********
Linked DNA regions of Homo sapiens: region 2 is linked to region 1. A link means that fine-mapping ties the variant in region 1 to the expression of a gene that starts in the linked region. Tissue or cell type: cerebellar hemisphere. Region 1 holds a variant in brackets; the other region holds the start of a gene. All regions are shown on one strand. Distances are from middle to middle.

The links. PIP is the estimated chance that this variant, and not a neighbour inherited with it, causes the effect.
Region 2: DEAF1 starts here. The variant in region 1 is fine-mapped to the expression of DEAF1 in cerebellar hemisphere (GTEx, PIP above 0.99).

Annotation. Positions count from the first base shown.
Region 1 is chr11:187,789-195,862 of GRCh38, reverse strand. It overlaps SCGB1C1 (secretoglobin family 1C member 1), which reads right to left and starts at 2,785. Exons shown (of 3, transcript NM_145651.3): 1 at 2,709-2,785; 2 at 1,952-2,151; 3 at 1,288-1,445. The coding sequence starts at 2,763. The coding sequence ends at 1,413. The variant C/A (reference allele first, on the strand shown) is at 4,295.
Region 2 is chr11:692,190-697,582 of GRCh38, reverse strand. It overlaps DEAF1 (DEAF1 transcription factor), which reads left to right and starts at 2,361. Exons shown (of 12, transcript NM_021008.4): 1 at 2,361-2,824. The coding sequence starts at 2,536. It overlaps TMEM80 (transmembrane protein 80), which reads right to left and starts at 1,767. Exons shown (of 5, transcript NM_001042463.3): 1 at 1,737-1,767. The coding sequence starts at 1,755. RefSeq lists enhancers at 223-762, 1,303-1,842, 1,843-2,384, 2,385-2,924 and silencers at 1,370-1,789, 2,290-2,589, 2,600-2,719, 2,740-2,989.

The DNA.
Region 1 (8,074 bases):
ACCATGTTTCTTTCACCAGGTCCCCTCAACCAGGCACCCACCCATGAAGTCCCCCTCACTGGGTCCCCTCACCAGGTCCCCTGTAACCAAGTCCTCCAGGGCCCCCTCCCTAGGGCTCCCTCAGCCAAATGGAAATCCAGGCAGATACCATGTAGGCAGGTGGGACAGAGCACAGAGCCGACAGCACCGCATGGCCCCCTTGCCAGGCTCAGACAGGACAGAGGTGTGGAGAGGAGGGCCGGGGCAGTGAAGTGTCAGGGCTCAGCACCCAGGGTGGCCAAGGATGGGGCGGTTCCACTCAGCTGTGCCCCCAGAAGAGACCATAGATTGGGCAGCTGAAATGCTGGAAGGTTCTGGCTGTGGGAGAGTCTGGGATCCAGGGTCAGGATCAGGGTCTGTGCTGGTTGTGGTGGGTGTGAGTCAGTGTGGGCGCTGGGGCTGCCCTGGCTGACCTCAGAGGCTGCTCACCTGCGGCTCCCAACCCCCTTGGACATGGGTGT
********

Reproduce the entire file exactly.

Linked DNA regions of Homo sapiens: region 2 is linked to region 1. A link means that fine-mapping ties the variant in region 1 to the expression of a gene that starts in the linked region. Tissue or cell type: cerebellar hemisphere. Region 1 holds a variant in brackets; the other region holds the start of a gene. All regions are shown on one strand. Distances are from middle to middle.

The links. PIP is the estimated chance that this variant, and not a neighbour inherited with it, causes the effect.
Region 2: DEAF1 starts here. The variant in region 1 is fine-mapped to the expression of DEAF1 in cerebellar hemisphere (GTEx, PIP above 0.99).

Annotation. Positions count from the first base shown.
Region 1 is chr11:187,789-195,862 of GRCh38, reverse strand. It overlaps SCGB1C1 (secretoglobin family 1C member 1), which reads right to left and starts at 2,785. Exons shown (of 3, transcript NM_145651.3): 1 at 2,709-2,785; 2 at 1,952-2,151; 3 at 1,288-1,445. The coding sequence starts at 2,763. The coding sequence ends at 1,413. The variant C/A (reference allele first, on the strand shown) is at 4,295.
Region 2 is chr11:692,190-697,582 of GRCh38, reverse strand. It overlaps DEAF1 (DEAF1 transcription factor), which reads left to right and starts at 2,361. Exons shown (of 12, transcript NM_021008.4): 1 at 2,361-2,824. The coding sequence starts at 2,536. It overlaps TMEM80 (transmembrane protein 80), which reads right to left and starts at 1,767. Exons shown (of 5, transcript NM_001042463.3): 1 at 1,737-1,767. The coding sequence starts at 1,755. RefSeq lists enhancers at 223-762, 1,303-1,842, 1,843-2,384, 2,385-2,924 and silencers at 1,370-1,789, 2,290-2,589, 2,600-2,719, 2,740-2,989.

The DNA.
Region 1 (8,074 bases):
ACCATGTTTCTTTCACCAGGTCCCCTCAACCAGGCACCCACCCATGAAGTCCCCCTCACTGGGTCCCCTCACCAGGTCCCCTGTAACCAAGTCCTCCAGGGCCCCCTCCCTAGGGCTCCCTCAGCCAAATGGAAATCCAGGCAGATACCATGTAGGCAGGTGGGACAGAGCACAGAGCCGACAGCACCGCATGGCCCCCTTGCCAGGCTCAGACAGGACAGAGGTGTGGAGAGGAGGGCCGGGGCAGTGAAGTGTCAGGGCTCAGCACCCAGGGTGGCCAAGGATGGGGCGGTTCCACTCAGCTGTGCCCCCAGAAGAGACCATAGATTGGGCAGCTGAAATGCTGGAAGGTTCTGGCTGTGGGAGAGTCTGGGATCCAGGGTCAGGATCAGGGTCTGTGCTGGTTGTGGTGGGTGTGAGTCAGTGTGGGCGCTGGGGCTGCCCTGGCTGACCTCAGAGGCTGCTCACCTGCGGCTCCCAACCCCCTTGGACATGGGTGT